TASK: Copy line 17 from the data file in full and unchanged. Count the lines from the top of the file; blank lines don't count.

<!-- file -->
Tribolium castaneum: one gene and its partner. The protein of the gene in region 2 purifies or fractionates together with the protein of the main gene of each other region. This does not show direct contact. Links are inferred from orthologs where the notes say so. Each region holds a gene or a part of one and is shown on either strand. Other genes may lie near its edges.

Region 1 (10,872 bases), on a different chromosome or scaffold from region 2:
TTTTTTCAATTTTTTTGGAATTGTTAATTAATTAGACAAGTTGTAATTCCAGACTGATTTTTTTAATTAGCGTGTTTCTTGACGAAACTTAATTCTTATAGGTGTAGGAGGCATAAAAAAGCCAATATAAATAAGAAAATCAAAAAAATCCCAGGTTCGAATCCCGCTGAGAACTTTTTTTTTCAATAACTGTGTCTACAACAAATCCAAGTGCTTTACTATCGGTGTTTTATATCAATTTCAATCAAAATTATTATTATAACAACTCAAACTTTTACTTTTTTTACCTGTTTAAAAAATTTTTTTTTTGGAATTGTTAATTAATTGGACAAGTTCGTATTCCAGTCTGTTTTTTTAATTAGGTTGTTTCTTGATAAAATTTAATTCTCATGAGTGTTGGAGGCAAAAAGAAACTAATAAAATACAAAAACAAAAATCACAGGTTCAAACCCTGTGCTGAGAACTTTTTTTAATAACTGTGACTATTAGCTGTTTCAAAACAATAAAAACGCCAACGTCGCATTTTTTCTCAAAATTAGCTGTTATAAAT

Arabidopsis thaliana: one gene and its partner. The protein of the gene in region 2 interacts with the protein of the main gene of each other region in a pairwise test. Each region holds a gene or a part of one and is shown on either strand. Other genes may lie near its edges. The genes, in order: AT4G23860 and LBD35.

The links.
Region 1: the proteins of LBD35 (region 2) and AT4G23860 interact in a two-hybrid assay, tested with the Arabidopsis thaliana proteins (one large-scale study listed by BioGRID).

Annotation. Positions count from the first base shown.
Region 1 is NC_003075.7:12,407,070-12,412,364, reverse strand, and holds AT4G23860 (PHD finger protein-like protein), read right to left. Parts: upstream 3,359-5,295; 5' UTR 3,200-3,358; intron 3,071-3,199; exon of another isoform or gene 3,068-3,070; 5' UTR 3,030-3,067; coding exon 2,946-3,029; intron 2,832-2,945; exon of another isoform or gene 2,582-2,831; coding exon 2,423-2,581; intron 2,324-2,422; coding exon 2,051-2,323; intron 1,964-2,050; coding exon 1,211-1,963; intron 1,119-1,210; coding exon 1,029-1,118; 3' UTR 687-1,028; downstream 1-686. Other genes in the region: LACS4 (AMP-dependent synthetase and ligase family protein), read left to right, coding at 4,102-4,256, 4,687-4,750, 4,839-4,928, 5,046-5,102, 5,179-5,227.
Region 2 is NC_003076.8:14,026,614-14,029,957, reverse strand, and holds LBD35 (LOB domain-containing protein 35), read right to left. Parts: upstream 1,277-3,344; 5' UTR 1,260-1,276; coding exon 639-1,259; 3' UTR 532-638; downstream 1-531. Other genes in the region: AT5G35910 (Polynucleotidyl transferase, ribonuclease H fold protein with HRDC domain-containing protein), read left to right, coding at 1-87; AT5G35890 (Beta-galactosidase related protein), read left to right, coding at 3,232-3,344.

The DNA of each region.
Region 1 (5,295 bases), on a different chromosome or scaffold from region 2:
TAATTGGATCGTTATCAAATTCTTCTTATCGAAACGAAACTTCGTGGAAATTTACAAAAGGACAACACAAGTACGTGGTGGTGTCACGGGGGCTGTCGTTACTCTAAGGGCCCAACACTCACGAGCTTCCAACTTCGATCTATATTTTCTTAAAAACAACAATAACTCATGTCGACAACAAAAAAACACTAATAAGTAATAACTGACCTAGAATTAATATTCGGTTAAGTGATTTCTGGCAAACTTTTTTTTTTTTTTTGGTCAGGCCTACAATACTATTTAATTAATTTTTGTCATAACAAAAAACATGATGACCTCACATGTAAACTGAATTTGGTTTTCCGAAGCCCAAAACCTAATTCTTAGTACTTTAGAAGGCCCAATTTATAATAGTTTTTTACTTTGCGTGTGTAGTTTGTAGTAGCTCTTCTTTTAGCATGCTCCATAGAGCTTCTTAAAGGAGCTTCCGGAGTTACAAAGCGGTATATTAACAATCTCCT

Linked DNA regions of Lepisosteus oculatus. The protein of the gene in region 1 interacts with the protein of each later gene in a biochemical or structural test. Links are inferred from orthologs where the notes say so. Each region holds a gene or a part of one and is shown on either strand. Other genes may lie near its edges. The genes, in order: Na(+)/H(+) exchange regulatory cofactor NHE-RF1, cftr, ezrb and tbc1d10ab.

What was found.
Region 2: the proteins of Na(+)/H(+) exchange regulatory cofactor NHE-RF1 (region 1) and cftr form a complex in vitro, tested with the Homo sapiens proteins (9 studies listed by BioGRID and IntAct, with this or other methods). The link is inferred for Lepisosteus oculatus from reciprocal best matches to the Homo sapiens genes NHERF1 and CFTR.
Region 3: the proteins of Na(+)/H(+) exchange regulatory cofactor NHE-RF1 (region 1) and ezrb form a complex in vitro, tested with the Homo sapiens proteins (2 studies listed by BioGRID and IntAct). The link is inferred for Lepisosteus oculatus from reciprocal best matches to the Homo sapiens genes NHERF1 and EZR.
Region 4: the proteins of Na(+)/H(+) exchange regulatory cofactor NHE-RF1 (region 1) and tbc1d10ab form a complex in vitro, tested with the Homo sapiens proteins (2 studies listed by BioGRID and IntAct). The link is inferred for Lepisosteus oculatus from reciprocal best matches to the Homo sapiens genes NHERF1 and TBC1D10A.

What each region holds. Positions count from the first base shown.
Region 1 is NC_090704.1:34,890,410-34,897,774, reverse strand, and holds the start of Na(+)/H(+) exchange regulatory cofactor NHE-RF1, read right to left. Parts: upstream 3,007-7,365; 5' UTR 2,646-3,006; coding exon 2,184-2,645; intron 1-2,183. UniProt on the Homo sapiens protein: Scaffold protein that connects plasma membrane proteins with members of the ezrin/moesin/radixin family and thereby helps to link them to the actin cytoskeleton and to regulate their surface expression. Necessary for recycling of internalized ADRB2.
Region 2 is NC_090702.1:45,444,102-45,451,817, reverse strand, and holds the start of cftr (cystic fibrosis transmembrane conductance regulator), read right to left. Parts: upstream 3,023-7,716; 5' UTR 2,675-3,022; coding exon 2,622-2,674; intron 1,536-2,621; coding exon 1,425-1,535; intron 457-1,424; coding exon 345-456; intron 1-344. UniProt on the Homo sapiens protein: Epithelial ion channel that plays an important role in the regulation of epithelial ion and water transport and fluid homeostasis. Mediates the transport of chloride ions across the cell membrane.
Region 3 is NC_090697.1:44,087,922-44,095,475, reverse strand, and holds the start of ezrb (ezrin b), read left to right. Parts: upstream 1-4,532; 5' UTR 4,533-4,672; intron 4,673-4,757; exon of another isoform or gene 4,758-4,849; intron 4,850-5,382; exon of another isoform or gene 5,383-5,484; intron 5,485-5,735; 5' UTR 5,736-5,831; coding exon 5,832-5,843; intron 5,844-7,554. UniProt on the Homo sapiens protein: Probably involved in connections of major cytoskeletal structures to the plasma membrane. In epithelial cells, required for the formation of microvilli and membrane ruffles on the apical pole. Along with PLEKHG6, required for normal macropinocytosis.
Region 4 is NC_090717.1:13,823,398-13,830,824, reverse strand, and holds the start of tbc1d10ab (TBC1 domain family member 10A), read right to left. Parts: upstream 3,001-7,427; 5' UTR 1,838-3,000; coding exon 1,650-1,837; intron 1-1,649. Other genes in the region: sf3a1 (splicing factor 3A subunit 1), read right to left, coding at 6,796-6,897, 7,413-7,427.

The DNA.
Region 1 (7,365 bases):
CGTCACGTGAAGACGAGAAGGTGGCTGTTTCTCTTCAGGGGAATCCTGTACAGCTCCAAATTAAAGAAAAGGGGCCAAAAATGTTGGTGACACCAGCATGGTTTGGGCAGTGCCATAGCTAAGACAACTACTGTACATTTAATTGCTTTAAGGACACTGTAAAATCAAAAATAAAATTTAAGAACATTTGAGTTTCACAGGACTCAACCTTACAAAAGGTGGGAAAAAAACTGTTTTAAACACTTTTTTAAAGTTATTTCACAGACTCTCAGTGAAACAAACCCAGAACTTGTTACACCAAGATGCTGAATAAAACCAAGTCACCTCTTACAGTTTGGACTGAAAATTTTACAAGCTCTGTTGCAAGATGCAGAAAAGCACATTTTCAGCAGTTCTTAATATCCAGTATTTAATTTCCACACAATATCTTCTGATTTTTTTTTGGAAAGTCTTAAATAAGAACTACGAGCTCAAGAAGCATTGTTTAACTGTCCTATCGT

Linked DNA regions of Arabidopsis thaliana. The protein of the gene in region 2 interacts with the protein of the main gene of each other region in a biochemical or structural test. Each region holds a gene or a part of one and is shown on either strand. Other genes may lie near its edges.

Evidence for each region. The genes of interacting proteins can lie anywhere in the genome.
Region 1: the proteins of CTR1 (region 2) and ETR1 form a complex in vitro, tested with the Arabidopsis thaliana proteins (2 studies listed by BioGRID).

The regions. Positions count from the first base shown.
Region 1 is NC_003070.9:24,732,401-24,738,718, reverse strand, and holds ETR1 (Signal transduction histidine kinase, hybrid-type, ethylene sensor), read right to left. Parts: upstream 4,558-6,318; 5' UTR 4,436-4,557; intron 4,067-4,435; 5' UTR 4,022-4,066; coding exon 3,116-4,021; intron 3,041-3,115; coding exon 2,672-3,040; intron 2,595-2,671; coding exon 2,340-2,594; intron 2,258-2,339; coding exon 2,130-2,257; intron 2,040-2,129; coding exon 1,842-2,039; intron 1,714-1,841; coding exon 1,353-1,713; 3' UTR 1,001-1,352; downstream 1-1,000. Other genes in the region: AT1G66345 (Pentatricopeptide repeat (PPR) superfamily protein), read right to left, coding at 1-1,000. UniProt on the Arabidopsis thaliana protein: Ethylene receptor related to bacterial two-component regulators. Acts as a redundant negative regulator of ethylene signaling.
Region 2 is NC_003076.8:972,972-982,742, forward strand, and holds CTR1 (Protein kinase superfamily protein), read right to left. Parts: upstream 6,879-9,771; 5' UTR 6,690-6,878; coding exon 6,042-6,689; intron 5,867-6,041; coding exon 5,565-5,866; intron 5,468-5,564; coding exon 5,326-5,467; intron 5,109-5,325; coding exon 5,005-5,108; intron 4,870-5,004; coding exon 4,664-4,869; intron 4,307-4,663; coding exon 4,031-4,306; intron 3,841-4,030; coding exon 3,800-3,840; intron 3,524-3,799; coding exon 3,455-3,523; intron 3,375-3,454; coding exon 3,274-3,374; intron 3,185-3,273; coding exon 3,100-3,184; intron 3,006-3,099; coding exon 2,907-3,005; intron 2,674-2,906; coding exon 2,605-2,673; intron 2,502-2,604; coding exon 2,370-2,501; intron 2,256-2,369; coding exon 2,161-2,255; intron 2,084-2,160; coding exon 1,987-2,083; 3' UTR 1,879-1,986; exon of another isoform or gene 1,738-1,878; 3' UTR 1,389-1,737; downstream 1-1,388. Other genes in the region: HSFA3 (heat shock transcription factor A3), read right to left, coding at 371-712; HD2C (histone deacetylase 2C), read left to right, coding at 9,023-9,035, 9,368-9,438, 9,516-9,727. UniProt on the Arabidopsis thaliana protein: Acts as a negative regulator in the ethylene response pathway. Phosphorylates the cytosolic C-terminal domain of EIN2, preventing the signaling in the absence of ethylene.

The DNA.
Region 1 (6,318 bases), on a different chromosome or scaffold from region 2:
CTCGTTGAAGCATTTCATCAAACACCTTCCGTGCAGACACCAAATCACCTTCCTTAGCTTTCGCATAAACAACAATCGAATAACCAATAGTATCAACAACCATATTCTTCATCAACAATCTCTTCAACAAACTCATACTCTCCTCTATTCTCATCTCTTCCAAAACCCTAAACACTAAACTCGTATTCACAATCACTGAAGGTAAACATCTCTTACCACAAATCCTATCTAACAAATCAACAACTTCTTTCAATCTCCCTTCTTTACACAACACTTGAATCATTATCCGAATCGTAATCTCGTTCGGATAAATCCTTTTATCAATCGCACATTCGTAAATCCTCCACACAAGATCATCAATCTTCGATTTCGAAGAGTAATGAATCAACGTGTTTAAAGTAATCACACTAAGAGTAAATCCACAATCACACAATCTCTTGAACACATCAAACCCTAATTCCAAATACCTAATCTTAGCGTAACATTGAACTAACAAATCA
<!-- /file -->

Region 4: the proteins of Na(+)/H(+) exchange regulatory cofactor NHE-RF1 (region 1) and tbc1d10ab form a complex in vitro, tested with the Homo sapiens proteins (2 studies listed by BioGRID and IntAct). The link is inferred for Lepisosteus oculatus from reciprocal best matches to the Homo sapiens genes NHERF1 and TBC1D10A.